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Measuring Depth of Learning

Jamie Scurry, a research associate at a Brown University–based think tank, has a good article in today's Providence Journal about the U.S. News & World Report college ranking.

For all the finger pointing and chest pounding unleashed by the annual ranking, it is remarkably silent on the very reason you have invested tens of thousands of dollars in higher education: Are these institutions actually the best places to learn anything?

The short answer is: We don't know. Since few institutions actually measure student learning, there is little reliable information available. Instead, colleges and universities -- and U.S. News & World Report -- base assertions of quality on a host of other factors, such as faculty-student ratios, SAT scores, number of books in the library, alumni donations, and how many people apply to become students. Large endowments and high rejection rates may burnish a school's image, but they tell prospective students nothing about the quality of learning that takes place.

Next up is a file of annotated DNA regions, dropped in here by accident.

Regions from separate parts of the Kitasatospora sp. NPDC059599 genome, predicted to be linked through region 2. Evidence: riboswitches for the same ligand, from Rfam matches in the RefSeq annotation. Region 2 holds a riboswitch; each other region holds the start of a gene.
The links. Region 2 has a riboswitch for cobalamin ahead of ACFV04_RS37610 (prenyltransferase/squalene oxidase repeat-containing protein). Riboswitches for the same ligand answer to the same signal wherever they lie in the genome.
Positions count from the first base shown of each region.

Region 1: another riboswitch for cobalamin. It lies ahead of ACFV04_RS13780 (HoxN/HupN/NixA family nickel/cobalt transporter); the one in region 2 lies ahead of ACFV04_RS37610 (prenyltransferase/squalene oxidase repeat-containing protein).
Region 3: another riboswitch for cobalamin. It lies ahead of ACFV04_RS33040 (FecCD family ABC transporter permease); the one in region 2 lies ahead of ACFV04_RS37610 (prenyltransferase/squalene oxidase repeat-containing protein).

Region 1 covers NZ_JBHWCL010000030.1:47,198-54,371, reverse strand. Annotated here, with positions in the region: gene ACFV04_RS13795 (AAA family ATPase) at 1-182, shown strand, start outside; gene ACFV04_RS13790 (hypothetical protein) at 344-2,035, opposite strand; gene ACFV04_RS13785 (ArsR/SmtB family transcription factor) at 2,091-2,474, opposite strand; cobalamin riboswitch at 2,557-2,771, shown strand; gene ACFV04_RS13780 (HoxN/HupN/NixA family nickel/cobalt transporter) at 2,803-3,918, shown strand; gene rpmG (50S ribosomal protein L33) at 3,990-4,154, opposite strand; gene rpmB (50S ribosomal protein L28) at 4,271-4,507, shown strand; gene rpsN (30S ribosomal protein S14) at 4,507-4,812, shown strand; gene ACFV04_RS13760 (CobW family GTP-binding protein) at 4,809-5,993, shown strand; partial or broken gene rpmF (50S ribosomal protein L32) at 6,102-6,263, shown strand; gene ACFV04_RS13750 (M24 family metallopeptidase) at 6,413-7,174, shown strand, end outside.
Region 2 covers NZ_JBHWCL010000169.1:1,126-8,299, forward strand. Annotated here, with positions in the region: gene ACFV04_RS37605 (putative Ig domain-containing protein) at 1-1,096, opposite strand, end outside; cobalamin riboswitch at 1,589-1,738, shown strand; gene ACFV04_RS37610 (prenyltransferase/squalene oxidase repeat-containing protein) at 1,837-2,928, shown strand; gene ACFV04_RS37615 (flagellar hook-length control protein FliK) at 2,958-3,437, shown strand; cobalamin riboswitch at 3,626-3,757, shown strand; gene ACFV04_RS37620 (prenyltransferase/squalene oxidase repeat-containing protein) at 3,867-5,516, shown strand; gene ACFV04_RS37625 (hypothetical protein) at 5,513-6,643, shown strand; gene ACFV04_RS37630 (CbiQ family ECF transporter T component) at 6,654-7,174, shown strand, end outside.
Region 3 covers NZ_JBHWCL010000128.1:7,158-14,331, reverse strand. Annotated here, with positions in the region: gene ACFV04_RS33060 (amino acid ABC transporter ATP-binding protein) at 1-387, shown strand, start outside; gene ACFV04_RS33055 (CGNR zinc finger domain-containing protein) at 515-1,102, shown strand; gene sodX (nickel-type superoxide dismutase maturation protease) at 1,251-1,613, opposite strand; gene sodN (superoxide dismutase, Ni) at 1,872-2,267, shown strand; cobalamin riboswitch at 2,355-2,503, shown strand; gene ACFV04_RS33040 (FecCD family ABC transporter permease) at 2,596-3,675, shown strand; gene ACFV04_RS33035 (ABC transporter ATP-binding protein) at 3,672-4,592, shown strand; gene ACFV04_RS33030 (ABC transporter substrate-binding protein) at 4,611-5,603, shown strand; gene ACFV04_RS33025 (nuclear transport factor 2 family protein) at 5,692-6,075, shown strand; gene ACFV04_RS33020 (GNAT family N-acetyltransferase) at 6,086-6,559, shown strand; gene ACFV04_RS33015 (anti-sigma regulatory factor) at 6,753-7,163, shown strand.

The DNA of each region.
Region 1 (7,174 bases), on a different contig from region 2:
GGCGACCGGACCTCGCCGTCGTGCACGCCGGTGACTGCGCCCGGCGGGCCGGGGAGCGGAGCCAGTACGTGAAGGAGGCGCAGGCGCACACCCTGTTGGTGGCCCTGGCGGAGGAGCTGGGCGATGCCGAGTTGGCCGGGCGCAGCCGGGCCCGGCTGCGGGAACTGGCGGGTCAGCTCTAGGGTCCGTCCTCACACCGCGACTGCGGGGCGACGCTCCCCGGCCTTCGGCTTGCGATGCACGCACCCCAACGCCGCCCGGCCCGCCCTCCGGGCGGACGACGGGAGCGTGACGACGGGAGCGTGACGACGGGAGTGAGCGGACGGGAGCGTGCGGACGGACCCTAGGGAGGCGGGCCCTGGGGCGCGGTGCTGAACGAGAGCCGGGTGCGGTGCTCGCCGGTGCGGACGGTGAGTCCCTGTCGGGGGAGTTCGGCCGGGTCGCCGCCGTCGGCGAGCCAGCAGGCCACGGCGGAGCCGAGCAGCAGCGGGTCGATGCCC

Of course, he neglects to mention, what has been my experience, that many employers are more impressed by a prestigious school's degree than by the student's transcript.

Posted by Justin Katz @ 09:08 AM EST